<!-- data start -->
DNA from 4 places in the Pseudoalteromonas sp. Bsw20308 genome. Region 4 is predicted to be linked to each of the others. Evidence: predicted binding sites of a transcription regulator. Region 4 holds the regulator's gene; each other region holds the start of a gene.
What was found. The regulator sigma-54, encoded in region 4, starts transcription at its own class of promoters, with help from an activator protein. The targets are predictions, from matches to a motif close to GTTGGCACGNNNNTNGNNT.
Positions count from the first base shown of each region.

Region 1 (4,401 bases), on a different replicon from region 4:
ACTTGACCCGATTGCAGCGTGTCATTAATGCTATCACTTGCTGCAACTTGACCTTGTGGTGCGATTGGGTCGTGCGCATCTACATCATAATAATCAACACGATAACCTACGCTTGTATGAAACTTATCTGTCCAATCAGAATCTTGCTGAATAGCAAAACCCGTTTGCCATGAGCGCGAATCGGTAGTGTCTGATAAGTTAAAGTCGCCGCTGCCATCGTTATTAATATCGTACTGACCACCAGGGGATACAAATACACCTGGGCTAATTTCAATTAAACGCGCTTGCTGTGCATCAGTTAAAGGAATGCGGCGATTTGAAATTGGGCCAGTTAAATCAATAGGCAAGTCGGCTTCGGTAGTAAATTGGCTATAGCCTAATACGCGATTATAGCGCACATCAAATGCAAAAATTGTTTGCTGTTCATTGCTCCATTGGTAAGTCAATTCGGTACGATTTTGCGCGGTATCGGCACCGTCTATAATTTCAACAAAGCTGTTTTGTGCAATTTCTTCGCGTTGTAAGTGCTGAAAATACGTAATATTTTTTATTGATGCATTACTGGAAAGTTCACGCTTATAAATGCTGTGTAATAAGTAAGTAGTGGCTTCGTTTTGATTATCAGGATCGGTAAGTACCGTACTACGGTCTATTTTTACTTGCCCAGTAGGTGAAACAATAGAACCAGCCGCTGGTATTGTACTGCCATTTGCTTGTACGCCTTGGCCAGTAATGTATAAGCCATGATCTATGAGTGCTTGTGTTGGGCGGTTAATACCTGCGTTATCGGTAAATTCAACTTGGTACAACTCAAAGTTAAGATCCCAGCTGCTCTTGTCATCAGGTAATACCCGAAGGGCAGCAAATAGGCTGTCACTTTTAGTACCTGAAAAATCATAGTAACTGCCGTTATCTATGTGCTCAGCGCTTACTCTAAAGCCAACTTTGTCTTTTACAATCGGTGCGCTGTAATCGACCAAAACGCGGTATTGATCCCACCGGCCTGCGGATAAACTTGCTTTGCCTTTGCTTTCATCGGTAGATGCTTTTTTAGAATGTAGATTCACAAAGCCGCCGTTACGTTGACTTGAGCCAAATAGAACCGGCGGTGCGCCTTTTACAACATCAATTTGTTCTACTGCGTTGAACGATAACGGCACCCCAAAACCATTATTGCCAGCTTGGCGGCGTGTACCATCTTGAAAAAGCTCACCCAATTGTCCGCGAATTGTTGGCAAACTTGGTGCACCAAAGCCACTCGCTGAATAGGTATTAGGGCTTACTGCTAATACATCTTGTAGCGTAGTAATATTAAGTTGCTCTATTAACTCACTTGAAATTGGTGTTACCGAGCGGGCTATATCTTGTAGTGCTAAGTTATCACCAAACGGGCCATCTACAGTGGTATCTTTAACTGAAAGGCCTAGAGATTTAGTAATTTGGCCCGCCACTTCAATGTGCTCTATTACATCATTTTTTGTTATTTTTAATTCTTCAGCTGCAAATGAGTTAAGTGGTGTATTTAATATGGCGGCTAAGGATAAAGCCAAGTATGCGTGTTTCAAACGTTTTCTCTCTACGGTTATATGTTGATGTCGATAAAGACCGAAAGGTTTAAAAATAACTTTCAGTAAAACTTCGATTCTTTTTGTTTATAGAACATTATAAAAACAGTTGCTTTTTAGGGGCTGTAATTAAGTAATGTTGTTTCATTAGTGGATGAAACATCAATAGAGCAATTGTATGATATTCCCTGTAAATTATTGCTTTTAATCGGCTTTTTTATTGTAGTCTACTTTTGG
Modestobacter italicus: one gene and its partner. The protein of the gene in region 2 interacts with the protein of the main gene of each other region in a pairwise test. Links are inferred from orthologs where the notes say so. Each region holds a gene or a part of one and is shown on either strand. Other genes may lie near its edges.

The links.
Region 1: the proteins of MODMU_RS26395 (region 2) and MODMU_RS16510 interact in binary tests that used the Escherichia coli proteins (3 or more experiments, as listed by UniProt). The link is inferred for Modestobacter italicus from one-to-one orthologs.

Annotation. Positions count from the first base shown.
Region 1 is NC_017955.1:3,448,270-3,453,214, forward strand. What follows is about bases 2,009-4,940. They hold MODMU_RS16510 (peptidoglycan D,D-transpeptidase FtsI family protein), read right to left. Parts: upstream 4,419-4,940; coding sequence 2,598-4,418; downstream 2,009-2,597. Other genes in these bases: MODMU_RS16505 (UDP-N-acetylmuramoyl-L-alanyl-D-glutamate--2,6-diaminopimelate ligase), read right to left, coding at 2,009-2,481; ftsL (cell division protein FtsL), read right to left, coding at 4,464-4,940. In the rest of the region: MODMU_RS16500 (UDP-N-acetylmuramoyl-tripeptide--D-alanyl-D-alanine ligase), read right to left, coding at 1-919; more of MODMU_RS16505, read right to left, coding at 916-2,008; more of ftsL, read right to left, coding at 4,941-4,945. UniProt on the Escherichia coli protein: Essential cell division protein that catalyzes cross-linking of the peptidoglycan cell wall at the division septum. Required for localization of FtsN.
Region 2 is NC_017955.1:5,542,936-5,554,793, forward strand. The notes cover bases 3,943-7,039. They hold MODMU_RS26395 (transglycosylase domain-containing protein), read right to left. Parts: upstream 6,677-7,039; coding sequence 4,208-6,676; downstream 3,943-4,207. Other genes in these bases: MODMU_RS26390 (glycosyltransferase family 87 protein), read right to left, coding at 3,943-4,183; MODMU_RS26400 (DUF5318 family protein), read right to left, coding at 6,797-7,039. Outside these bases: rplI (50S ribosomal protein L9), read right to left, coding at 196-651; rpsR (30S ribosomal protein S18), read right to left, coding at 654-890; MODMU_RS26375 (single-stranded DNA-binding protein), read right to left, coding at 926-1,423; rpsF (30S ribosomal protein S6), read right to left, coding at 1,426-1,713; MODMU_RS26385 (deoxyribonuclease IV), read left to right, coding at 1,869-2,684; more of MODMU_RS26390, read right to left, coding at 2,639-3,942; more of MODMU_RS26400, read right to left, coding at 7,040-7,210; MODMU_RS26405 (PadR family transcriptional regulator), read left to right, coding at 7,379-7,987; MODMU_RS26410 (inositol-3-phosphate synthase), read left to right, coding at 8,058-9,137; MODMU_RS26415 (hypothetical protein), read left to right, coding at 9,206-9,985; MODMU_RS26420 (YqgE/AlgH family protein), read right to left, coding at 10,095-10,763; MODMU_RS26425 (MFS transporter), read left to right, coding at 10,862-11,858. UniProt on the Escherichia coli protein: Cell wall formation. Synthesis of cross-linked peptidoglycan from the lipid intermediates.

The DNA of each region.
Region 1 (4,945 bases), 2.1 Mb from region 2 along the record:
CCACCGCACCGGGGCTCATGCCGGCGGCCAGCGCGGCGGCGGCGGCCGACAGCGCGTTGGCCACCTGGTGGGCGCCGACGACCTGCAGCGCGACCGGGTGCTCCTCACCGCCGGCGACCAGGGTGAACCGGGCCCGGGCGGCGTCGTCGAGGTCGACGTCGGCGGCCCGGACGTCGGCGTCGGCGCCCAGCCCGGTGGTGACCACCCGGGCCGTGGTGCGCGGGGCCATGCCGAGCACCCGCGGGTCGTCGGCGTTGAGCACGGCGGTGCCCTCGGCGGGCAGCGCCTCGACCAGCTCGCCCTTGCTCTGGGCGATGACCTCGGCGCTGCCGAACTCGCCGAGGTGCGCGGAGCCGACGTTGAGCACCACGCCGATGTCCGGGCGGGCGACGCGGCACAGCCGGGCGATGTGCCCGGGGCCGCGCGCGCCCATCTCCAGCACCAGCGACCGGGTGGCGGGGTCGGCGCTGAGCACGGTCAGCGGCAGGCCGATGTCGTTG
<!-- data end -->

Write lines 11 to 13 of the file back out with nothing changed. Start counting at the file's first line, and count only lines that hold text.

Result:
Region 2 is NC_017955.1:5,542,936-5,554,793, forward strand. The notes cover bases 3,943-7,039. They hold MODMU_RS26395 (transglycosylase domain-containing protein), read right to left. Parts: upstream 6,677-7,039; coding sequence 4,208-6,676; downstream 3,943-4,207. Other genes in these bases: MODMU_RS26390 (glycosyltransferase family 87 protein), read right to left, coding at 3,943-4,183; MODMU_RS26400 (DUF5318 family protein), read right to left, coding at 6,797-7,039. Outside these bases: rplI (50S ribosomal protein L9), read right to left, coding at 196-651; rpsR (30S ribosomal protein S18), read right to left, coding at 654-890; MODMU_RS26375 (single-stranded DNA-binding protein), read right to left, coding at 926-1,423; rpsF (30S ribosomal protein S6), read right to left, coding at 1,426-1,713; MODMU_RS26385 (deoxyribonuclease IV), read left to right, coding at 1,869-2,684; more of MODMU_RS26390, read right to left, coding at 2,639-3,942; more of MODMU_RS26400, read right to left, coding at 7,040-7,210; MODMU_RS26405 (PadR family transcriptional regulator), read left to right, coding at 7,379-7,987; MODMU_RS26410 (inositol-3-phosphate synthase), read left to right, coding at 8,058-9,137; MODMU_RS26415 (hypothetical protein), read left to right, coding at 9,206-9,985; MODMU_RS26420 (YqgE/AlgH family protein), read right to left, coding at 10,095-10,763; MODMU_RS26425 (MFS transporter), read left to right, coding at 10,862-11,858. UniProt on the Escherichia coli protein: Cell wall formation. Synthesis of cross-linked peptidoglycan from the lipid intermediates.

The DNA of each region.
Region 1 (4,945 bases), 2.1 Mb from region 2 along the record: